Devils Lake Police Chief Responds To Controversy Over Ban On Booze Sales To "Habitual Drunkards"


I sat in for Scott Hennen on his radio show today, and we wanted to talk with Devils Lake Police Chief Keith Schroeder about his city’s ban on selling alcohol to “habitual drunkards.” Unfortunately, Chief Schroder didn’t have time for an interview, but he did send along a list of facts about what his city is doing.

1. There are several laws in NDCC and administrative rules that refer to “habitual drunkards”. The law that states that no person may provide alcohol to a habitual drunkard (NDCC 5-01-09) has been in existence for years. This is not a new law.

2. In North Dakota statutes there has only been one reference to a definition of what a “habitual drunkard” is, and that definition is in the traffic code regarding who the director may deny issuance of a driver’s license to and refers to a habitual drunkard as a person who has been convicted of DUI or the administrative laws related to DUI 3 times in a 5 year period.

3. For the purposes of enforcing NDCC 5-01-09 and equivalent ordinances, the definition under the traffic section was inadequate. The Devils Lake city commission passed an ordinance defining “habitual drunkard” for the purpose of enforcing this law and equivalent ordinances. That definition is based on language from US Supreme Court decisions and US Courts of Appeal decisions. The ordinance also implements a data driven approach to identify those persons who meet that definition. The numerical threshold of offenses is five in a one year period which is much more liberal than the state’s 3 in 5 year example for driving. The commission also enacted an ordinance that directs the police department to establish a list of those persons who meet the definition based on this data driven approach. That list is compiled and provided to the liquor license holders so that they may comply with the law.

4. The first data run to establish this list was done in October 2012. During that data run the query of the bookings at the Lake Region Correctional Center included those persons who were booked in for detox by any agency using the jail for detox purposes. Many of these people were brought in by the Fort Totten Police for a Tribal offense of Public Intoxication. The original list was 21 names. Due to feedback from the Spirit Lake Nation we have modified our query of the system to ONLY include those persons who were booked for detox by the Devils Lake Police Department. There are currently 7 names on the list.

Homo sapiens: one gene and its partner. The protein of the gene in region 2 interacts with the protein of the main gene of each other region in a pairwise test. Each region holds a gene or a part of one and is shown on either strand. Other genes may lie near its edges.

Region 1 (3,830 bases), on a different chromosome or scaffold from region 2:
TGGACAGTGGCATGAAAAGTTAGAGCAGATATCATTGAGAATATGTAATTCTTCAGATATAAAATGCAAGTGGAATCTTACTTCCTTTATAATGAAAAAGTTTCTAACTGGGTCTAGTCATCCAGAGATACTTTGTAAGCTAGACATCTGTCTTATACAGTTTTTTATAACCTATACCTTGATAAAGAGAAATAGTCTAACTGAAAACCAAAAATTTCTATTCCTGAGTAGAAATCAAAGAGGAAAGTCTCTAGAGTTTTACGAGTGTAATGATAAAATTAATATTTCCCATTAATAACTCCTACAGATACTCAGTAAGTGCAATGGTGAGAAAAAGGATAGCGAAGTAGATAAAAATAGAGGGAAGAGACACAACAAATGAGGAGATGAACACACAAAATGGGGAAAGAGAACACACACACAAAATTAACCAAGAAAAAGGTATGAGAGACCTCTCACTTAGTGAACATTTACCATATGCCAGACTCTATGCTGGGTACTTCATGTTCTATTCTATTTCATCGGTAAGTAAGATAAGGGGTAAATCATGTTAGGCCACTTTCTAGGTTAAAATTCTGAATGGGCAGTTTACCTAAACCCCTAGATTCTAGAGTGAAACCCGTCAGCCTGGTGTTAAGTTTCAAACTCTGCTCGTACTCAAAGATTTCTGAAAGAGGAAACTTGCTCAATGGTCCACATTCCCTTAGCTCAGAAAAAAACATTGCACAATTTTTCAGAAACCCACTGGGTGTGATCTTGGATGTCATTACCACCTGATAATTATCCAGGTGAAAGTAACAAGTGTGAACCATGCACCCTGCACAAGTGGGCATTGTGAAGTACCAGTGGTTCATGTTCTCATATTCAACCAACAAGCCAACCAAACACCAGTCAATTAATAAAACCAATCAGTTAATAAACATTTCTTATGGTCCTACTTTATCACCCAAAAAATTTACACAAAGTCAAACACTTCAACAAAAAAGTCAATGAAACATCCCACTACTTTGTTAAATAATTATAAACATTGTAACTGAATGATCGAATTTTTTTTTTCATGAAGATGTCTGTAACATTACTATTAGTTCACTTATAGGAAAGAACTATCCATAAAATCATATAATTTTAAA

5. In 2012 DLPD utilized the jail for detox 299 times. The seven people on the list are responsible for over 100 of those detox placements.

6. We recognize the fact that attempting to limit access of alcohol to these people will not in itself solve this social problem, but it is a tool that has not been used in the past due to a lack of an adequate definition. Now that a definition is in place, this tool can be used and will hopefully make a positive impact on the welfare of these people and the community as a whole.

Perhaps the most interesting point the chief makes is that the ban on selling booze to habitual drunks is not new, nor is it limited to Devils Lake. It’s been on the books for quite some time, but doesn’t seem to be enforced because the term “habitual drunkard” isn’t well defined in state law. What Devils Lake did is give it a specific definition. A “habitual drunkard” in Devils Lake is someone who local law enforcement has had to detain five times or more in the past year for alcohol-related crimes or for detoxification.

That’s actually a pretty liberal definition. I think most reasonable people would label a person like that a “habitual drunkard.”

What I’m worried about, however, is whether or not this will work. I don’t think it will, and what worries me is that sometimes our approach to policies like this is to double down when they don’t work. I think we’re guilty of that with DUI policy in the state. Governor Jack Dalrymple, in lending his support to reforms of DUI laws, pointed out that arrests for DUI’s in the state have gone up by 53% over the last decade. But during that same timeline, the number of alcohol-related traffic deaths and crashes has gone up as well.

Meaning the arrests don’t really seem to be making roads safer. Yet, the only response most in the public seem to want to DUI policy is more cops, more arrests and tougher penalties.

In Devils Lake, I’m concerned that if these habitual drunks continue to cause problems, that the city will seek to expand this policy in ways that may infringe upon the rights of law-abiding citizens, not the least of which is bar owners and liquor retailers.